Intelligence drives efficiency, safety and uptime
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Predictive Powertrain Control currently is only possible on highways and major roads, but a next possible step, according to Stefan Buchner, would be for the truck to process high-resolution road maps in inner cities as well. (image: Mercedes Trucks)

Intelligence drives efficiency, safety and uptime of commercial vehicles

Several leaders of global commercial-vehicle manufacturers converged in mid-July for a press workshop to discuss the most pressing technological, logistical and regulatory challenges facing the industry, in advance of the IAA Commercial Vehicles trade show taking place in Hannover, Germany in September. The main topics were familiar—electrification, autonomous operation, connectivity—but the viewpoints insightful, coming from the mouths of those helping to shape how the industry moves forward. 

Stefan Buchner, the head of Mercedes-Benz Trucks and responsible for Global Powertrain and Production Planning for Daimler Trucks, discussed the aforementioned trends as they relate to “what matters most in trucks: efficiency, safety and uptime.”

“Intelligence” is one area to further explore for more efficiency. “We already support our drivers today with Predictive Powertrain Control (PPC), where the truck proactively brakes and accelerates. So far, this is only possible on highways and major roads,” Buchner said. “A next possible step would be for the truck to process high-resolution road maps to use PPC in the inner city as well. Or imagine the truck recognizes traffic signs and engages the appropriate shifting strategy.”

Of course, alternative drives are also part of Daimler Trucks’ efficiency equation. But hybrids are not high on Buchner’s list.

“We still don’t see a hybrid truck in there, because with our diesel engine we’re already in a similar range of fuel savings and thus CO2 reduction. In purely economic terms, this pays off much more for our customers,” he said.

Full electric is quite another story: “We’re fully concentrating on the electric truck,” Buchner said. “[With] our eActros innovation fleet, the first vehicles are certified and we will be able to report on them by the end of the year.”

Designed for the heavy-duty distribution sector, the eActros has a range of up to 200 km (124 mi) with the customary level of performance and payload. (image: Mercedes-Benz Trucks)

Diesel-free zone

Two other executives, from Iveco and Scania (a Volkswagen company), outright stated that their IAA booths in Hannover will consist only of non-diesel vehicles—hybrid, electric, CNG, LNG and biomethane.

“Diesel remains important, but at IAA we will show that we have good alternatives up our sleeves. Why? The answer is simple—the pressure on diesel is increasing more and more as cities ban diesel engines from their centers,” said Pierre Lahutte, Iveco Brand President. “There is no panacea...We need an energy mix which meets the requirements of the various applications.”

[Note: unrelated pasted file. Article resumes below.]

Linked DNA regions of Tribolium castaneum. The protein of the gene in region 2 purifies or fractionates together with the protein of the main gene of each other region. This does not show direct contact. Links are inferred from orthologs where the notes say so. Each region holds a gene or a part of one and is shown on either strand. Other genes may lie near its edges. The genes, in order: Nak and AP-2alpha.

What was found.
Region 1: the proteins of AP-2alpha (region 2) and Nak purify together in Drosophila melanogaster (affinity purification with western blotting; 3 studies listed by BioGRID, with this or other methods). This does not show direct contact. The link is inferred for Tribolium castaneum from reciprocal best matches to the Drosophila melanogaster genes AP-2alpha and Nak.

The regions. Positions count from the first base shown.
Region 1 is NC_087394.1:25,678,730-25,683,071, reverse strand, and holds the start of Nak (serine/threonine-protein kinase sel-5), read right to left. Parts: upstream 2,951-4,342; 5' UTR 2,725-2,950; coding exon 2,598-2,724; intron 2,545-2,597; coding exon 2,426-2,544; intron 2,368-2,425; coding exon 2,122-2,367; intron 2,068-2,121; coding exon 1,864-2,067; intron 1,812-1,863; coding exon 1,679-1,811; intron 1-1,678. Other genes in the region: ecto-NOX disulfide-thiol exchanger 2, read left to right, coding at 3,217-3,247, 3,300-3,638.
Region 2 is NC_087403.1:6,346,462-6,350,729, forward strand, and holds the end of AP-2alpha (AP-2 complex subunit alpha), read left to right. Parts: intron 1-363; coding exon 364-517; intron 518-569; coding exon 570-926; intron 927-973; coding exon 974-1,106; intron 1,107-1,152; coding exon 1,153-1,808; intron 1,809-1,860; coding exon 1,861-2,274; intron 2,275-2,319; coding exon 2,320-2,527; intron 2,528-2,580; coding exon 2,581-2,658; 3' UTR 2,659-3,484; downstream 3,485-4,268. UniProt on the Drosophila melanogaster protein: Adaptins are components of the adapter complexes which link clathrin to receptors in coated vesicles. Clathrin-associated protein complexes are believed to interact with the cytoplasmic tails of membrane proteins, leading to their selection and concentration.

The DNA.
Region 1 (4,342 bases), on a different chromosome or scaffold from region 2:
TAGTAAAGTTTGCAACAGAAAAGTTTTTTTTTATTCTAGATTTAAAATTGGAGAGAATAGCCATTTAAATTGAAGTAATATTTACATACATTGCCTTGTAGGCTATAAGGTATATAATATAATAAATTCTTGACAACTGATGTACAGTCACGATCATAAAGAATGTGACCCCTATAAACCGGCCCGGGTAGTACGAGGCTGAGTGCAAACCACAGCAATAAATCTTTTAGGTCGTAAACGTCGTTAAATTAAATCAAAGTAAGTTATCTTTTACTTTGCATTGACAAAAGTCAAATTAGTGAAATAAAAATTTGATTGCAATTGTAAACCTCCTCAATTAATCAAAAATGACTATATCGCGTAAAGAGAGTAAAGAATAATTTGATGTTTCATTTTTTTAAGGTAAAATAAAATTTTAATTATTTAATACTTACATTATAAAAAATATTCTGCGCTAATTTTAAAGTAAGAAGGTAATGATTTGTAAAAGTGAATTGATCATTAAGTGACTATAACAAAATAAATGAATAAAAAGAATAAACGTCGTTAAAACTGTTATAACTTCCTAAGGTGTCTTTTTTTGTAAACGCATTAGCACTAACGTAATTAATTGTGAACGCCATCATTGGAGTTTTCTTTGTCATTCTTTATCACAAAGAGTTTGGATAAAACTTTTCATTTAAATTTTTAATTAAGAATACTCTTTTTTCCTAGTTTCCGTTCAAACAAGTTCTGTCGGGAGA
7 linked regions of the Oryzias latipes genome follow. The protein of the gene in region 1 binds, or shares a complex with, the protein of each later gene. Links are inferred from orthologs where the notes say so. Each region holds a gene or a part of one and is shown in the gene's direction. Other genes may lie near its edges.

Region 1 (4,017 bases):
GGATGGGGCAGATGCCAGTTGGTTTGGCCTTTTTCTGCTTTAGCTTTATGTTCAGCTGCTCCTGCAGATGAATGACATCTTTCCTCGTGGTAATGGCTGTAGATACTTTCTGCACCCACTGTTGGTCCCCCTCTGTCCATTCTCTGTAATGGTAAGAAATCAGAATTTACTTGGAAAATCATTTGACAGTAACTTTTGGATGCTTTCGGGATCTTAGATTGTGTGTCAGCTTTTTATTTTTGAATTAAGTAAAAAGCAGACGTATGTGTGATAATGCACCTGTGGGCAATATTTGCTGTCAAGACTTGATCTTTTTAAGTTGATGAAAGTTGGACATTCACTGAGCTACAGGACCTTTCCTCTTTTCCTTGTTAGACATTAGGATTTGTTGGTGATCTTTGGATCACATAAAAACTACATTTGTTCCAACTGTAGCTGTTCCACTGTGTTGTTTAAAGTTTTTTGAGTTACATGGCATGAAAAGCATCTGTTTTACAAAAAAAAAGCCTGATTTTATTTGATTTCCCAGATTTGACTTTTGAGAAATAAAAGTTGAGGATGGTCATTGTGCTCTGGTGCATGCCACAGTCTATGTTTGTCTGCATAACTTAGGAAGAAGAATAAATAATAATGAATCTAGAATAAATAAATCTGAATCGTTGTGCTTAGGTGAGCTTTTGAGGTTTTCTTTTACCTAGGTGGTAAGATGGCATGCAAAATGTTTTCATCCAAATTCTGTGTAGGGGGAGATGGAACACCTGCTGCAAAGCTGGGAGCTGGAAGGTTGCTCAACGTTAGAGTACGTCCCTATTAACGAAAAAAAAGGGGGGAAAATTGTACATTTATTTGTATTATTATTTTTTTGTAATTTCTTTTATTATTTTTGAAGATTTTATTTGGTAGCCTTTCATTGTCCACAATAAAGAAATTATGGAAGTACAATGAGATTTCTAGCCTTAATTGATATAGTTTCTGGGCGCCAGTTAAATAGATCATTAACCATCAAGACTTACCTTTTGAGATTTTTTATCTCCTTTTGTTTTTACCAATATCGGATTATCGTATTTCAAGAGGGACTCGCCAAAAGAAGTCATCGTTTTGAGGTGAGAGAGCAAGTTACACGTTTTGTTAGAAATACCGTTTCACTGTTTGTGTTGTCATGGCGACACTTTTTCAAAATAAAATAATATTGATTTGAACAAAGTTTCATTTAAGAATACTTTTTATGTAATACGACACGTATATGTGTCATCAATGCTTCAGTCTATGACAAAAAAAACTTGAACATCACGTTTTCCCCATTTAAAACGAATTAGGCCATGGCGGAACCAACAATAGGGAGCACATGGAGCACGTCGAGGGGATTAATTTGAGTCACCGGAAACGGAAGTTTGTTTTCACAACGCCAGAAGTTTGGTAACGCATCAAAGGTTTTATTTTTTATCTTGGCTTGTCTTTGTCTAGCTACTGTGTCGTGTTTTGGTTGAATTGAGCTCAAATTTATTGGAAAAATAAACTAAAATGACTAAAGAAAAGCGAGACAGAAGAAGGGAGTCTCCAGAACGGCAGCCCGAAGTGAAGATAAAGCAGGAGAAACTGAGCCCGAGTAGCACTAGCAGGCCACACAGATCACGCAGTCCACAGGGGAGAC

Andreas Renschler, CEO of Volkswagen Truck & Bus, soon to be known as Traton Group, agrees: “The changes we face are too large and too complex for us to expect a new one-size-fits-all approach as was the case up until now with diesel-fuel vehicles.”

So-called e-fuels—gaseous or liquid fuels generated on the basis of renewable energies—are an area worth further exploring, Renschler said: “In terms of both availability and political support, we are not yet where we want to be and, in my view, need to be.”

Active safety, software updates

Intelligence also plays a critical role in safety, where advanced driver-assistance systems (ADAS) can independently initiate full emergency braking, for example.

“Level 2 of automated driving is definitely possible in the next generation of trucks,” said Buchner.

A world premiere in this regard is coming soon, teased Daimler board member Martin Daum. “Completely driverless will take a long time,” he said, not because it’s technically infeasible but rather due to other challenges related to regulations, social acceptance, etc.

With increased automation comes the question of the driver’s role in the future. 
 
“Today we can brake much more safely, automatically, than a person can, and we accelerate more efficiently,” Daum said. “The greatest challenge is the many unforeseen events that can happen on the road where a human by far is the best computer that you can have in a vehicle.”
 
The occupation of the driver will change, Renschler asserted. “We will have ‘pilots’ who certainly will remain in control of the system but have different tasks in terms of logistics, optimized load, unloading...Drivers will be there for the next decades.”

Further increasing the uptime of commercial vehicles also is best accomplished through the intelligent (there’s that word again) use of data, according to Buchner.

“When software updates are necessary, we can already install some of them using ‘Flash over the Air,’” he said, referencing the Mercedes-Benz Uptime system. “This ‘live update’ via WLAN could be used for much more in the future. For example, to automatically program in maximum speeds when crossing the border, or to disable stolen vehicles.”

Connectivity is a “massive accelerator” for the efficiency, safety and uptime of a truck, Buchner stressed: “It plays the decisive role for the truck of the future, because it acts like few technologies before.”
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